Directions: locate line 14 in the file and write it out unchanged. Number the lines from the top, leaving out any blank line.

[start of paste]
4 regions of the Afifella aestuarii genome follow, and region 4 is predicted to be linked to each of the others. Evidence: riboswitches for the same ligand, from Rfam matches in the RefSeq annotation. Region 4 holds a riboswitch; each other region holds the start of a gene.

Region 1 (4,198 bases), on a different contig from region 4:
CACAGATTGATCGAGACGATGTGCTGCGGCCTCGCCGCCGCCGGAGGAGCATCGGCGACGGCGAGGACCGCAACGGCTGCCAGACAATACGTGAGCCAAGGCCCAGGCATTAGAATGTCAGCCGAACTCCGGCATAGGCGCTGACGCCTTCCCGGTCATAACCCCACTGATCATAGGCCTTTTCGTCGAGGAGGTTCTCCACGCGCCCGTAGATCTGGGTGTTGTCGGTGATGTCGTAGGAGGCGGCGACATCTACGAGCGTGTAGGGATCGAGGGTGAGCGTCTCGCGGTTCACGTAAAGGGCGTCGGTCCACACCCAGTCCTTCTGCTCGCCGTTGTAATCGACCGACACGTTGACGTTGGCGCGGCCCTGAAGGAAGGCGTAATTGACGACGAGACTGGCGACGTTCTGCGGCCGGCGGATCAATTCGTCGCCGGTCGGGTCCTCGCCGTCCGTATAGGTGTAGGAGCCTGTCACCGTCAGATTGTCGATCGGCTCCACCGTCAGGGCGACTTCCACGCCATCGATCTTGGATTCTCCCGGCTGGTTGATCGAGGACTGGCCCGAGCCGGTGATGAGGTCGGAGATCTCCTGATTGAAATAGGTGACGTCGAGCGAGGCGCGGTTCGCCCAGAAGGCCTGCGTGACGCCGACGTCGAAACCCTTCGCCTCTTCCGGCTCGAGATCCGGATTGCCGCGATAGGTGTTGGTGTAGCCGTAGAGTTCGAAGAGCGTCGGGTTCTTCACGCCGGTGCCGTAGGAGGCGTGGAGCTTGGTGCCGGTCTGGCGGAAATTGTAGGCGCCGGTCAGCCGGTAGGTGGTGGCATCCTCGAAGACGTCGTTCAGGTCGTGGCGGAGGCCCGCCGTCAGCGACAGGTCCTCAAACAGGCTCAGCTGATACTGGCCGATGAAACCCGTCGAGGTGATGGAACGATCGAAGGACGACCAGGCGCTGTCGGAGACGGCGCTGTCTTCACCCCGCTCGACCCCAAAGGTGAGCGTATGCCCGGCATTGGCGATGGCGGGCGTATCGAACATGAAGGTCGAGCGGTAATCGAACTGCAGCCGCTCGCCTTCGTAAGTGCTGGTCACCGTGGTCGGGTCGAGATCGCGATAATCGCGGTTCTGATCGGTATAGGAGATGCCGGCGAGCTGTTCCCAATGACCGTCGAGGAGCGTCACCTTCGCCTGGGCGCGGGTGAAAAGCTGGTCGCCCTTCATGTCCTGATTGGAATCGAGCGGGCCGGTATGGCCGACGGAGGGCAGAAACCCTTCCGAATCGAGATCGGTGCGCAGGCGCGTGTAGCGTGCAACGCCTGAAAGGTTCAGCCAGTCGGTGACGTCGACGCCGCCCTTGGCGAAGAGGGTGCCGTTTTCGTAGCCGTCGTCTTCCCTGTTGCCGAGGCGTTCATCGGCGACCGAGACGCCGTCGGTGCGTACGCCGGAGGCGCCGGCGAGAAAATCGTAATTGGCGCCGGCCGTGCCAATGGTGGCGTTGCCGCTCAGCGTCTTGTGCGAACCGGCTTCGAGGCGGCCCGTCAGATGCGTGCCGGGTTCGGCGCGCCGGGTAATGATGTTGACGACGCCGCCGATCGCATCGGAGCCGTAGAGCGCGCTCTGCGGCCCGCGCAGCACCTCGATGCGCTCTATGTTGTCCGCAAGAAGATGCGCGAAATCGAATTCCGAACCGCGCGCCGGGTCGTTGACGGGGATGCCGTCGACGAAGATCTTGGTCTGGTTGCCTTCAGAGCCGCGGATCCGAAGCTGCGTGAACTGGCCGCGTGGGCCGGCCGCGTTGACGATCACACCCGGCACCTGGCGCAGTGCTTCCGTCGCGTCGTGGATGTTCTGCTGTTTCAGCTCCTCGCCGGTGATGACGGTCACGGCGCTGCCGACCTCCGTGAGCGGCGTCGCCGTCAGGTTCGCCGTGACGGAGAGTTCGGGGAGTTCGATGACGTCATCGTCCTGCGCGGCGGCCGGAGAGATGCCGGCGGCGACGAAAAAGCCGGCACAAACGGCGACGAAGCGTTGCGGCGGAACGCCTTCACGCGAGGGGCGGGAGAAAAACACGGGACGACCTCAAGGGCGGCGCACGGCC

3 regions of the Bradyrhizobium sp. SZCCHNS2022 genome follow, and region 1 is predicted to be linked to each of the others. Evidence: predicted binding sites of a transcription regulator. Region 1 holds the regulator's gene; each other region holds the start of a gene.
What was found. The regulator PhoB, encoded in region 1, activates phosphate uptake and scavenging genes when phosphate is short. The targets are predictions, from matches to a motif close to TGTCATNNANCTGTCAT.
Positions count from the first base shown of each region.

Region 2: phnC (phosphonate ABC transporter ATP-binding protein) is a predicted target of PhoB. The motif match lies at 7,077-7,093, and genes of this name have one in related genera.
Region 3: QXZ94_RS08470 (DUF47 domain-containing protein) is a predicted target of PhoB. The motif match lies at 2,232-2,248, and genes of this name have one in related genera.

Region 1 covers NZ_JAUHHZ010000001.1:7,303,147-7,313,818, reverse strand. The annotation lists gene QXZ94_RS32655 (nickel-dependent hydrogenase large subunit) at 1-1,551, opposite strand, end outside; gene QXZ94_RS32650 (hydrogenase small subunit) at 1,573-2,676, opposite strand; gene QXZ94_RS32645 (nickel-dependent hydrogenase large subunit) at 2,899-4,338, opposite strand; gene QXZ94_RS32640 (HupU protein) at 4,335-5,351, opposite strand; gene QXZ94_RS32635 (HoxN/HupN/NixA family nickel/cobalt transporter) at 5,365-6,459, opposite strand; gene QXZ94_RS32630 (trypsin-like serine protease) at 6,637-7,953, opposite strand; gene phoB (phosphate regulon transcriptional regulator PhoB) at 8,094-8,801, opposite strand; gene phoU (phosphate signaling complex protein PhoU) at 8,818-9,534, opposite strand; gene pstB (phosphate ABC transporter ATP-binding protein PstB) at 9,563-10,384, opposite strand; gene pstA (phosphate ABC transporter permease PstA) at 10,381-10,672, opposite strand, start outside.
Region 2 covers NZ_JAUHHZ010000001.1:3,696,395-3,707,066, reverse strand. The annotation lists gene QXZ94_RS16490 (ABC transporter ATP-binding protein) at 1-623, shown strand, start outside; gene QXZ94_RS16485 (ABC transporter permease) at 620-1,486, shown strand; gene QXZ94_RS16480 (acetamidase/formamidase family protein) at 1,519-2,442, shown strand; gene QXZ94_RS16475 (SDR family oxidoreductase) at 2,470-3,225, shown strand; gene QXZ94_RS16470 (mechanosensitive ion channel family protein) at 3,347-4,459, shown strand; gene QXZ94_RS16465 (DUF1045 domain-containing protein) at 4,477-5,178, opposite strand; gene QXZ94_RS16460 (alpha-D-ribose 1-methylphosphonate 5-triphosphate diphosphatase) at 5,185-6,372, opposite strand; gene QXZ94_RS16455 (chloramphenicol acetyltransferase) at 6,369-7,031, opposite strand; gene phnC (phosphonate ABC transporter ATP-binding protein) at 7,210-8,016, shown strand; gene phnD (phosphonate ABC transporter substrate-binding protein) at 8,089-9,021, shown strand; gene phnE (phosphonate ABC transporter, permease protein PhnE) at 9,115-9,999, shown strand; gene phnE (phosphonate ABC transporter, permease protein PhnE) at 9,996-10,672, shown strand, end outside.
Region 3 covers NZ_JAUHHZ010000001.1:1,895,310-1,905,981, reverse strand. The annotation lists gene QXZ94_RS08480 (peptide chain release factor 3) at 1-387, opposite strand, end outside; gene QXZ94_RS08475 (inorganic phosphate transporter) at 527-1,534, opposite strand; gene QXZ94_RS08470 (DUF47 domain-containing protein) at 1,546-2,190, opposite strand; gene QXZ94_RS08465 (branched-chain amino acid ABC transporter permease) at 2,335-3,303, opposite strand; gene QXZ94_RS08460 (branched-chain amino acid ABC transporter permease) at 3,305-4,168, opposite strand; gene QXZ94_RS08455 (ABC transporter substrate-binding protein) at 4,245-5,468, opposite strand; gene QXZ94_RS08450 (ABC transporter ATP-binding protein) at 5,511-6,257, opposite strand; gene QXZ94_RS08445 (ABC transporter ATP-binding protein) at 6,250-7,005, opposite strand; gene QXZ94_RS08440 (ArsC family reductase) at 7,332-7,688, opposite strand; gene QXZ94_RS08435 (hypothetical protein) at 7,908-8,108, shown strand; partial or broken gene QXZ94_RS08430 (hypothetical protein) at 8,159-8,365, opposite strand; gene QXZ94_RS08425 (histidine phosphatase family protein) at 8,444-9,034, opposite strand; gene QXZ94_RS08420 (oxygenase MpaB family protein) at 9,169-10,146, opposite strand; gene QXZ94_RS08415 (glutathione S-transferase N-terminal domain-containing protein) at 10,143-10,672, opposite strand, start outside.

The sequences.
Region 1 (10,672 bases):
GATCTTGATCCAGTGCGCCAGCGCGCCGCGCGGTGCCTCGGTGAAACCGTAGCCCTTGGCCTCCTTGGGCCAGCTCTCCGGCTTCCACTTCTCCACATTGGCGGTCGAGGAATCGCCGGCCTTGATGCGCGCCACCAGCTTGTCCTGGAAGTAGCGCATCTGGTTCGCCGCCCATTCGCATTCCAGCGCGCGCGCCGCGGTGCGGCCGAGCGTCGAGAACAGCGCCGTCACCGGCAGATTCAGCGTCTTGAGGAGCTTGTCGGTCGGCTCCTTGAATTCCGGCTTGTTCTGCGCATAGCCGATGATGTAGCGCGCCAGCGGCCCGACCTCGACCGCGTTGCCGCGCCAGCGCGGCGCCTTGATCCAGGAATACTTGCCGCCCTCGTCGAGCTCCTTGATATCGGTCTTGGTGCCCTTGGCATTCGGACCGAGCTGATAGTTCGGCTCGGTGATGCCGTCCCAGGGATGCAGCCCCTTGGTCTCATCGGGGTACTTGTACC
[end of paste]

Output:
GATCTTGATCCAGTGCGCCAGCGCGCCGCGCGGTGCCTCGGTGAAACCGTAGCCCTTGGCCTCCTTGGGCCAGCTCTCCGGCTTCCACTTCTCCACATTGGCGGTCGAGGAATCGCCGGCCTTGATGCGCGCCACCAGCTTGTCCTGGAAGTAGCGCATCTGGTTCGCCGCCCATTCGCATTCCAGCGCGCGCGCCGCGGTGCGGCCGAGCGTCGAGAACAGCGCCGTCACCGGCAGATTCAGCGTCTTGAGGAGCTTGTCGGTCGGCTCCTTGAATTCCGGCTTGTTCTGCGCATAGCCGATGATGTAGCGCGCCAGCGGCCCGACCTCGACCGCGTTGCCGCGCCAGCGCGGCGCCTTGATCCAGGAATACTTGCCGCCCTCGTCGAGCTCCTTGATATCGGTCTTGGTGCCCTTGGCATTCGGACCGAGCTGATAGTTCGGCTCGGTGATGCCGTCCCAGGGATGCAGCCCCTTGGTCTCATCGGGGTACTTGTACC